This talk has already happened.
Sharing Like Sisters: Ritual, Egalitarianism And The Morality Of Cosmetic Exchange
Tuesday, February 5, 2019 - 18:45
In the environment of direct sales cosmetics, small groups of Slovak women forged cosmetic coalitions through costly bodily rituals. These energetic, emotionally intense and highly expressive Bakhtinian rituals were the necessary precursor to rigorous sharing among the women who participated in them. This sharing centred on careful equalization of their access to beauty products and ability to use them through collectively monitored demand sharing. In these rituals, collectivized female sociality emerged. It was characterized by energetic assertive loudness, uproarious laughter, lewd jokes, exaggerated feminine behaviour and bonding. The social hierarchies among the women relaxed and were replaced by ritual egalitarianism with the specific morality of sharing, cooperation and reciprocity, all inhibiting any dominance hierarchy. This morality was represented among the women as bonds of kinship. In their bonded collectives, women shared ‘like sisters’. The carnivalesque cosmetic rituals routinely accompanied by outbursts of shared laughter fostered the emergence of a temporal collective culture of reversal that subverted the individualism, isolation, competition and modesty of the expected everyday feminine behaviour, giving way to loudness, joking, sharing, cooperation, immodesty and commitment to the coalition. It reversed the economic logic of direct sales and replaced it with a moral economy of sharing. The collectively expressed ritualized female agency resisted the existing hierarchies between men and women. In ritual mode, coalitions of women reversed the relationships of dominance and appropriated the ritual time and space for themselves.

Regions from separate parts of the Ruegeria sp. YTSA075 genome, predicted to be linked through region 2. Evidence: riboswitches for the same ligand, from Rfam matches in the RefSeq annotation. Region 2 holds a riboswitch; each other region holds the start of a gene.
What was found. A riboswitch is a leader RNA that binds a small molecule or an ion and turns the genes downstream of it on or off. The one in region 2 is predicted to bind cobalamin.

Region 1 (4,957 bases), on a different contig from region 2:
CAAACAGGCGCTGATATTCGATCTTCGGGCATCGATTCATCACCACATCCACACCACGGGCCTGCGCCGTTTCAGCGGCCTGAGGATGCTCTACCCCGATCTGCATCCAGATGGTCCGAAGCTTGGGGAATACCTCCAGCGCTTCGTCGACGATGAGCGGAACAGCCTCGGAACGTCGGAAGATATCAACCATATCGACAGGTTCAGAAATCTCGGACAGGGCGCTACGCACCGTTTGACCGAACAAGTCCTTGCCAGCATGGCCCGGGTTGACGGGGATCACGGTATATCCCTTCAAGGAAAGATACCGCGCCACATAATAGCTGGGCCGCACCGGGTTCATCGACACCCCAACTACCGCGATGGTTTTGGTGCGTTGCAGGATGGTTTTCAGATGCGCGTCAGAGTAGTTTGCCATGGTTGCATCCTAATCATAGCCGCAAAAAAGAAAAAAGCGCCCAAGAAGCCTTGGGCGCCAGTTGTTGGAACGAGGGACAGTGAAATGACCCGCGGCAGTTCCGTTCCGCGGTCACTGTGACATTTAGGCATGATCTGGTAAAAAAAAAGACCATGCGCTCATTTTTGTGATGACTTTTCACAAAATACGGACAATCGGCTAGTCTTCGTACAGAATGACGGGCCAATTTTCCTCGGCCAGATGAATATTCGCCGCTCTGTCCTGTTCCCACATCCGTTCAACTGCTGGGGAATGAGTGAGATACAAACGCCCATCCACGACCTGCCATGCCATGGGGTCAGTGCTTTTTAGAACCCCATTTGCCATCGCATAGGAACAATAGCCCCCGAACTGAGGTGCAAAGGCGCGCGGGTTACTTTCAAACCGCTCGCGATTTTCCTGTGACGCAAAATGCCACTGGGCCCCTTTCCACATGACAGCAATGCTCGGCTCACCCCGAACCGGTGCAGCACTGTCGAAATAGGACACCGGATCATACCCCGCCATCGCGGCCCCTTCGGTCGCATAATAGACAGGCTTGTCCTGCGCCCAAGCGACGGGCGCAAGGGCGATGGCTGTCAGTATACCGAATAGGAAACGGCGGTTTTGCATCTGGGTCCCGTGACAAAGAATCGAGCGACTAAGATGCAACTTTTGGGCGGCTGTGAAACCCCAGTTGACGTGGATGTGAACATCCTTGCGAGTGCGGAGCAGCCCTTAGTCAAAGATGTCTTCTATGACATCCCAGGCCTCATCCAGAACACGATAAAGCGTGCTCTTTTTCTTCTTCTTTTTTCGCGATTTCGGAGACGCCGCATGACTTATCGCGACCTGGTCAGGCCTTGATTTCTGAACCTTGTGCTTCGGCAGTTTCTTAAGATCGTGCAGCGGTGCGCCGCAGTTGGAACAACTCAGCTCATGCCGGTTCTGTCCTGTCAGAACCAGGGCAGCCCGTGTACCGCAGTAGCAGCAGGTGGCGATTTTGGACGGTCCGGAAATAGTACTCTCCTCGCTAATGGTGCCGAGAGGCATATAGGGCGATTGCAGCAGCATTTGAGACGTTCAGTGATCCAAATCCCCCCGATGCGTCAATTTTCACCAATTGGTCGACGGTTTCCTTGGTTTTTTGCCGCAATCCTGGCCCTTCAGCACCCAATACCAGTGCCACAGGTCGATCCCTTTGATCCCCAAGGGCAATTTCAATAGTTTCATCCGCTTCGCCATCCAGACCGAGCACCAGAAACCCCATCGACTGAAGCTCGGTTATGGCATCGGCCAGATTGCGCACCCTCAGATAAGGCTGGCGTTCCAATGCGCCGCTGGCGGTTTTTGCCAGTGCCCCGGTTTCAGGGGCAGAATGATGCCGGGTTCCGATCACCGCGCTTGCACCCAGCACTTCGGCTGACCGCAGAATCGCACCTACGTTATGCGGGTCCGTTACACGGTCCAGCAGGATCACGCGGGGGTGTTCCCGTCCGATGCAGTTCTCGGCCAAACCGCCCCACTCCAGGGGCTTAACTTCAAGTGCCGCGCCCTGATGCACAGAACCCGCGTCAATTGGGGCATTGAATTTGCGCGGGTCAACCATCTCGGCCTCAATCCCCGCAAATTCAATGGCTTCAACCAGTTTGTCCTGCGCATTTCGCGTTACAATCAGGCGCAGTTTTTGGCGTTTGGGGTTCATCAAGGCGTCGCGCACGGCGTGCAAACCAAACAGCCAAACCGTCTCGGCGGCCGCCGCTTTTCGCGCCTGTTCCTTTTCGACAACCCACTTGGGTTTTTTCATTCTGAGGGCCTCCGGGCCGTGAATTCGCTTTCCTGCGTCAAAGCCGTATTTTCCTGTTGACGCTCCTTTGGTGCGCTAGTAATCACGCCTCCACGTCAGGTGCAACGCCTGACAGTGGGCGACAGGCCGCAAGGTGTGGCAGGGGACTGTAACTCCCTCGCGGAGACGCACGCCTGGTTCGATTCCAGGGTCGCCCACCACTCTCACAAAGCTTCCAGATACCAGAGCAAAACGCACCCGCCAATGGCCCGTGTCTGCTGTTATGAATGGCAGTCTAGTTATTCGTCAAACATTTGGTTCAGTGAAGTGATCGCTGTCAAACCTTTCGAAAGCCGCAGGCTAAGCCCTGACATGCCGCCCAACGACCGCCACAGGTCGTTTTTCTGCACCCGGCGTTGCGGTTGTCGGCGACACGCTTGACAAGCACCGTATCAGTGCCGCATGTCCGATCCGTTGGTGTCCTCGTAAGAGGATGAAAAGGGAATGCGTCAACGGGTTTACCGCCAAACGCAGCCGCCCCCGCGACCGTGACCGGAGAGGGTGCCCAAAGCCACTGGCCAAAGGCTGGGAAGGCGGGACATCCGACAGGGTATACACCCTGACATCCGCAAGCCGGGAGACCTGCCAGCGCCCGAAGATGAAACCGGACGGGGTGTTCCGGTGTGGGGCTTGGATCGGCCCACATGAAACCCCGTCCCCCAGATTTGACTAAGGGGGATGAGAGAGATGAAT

More about Elena Fejdiova
Evening talk information
Our evening talks include discussion, are free and open to all.
Next evening class
In the Batek’s forest, laughter and mockery are often subject to taboo, and inappropriate laughter or mockery can cause storms, madness, ill-health, or even death. However, although these taboos are viewed and described with utmost seriousness, people also find great pleasure in laughing together and making jokes. In fact, this pleasure is often intensified when the laughter or joke is forbidden and risks catastrophe. This sets up a dynamic whereby it is largely up to individuals whether they choose to follow the taboos, or to ignore them and succumb to the pleasure of sharing in subversive laughter. Speaking to debates on power and ethics, this paper therefore both outlines the Batek’s laughter taboos, and asks how managing the conflicting demands of laughter shapes people’s ethical values, particularly in relation to power, authority, and egalitarianism.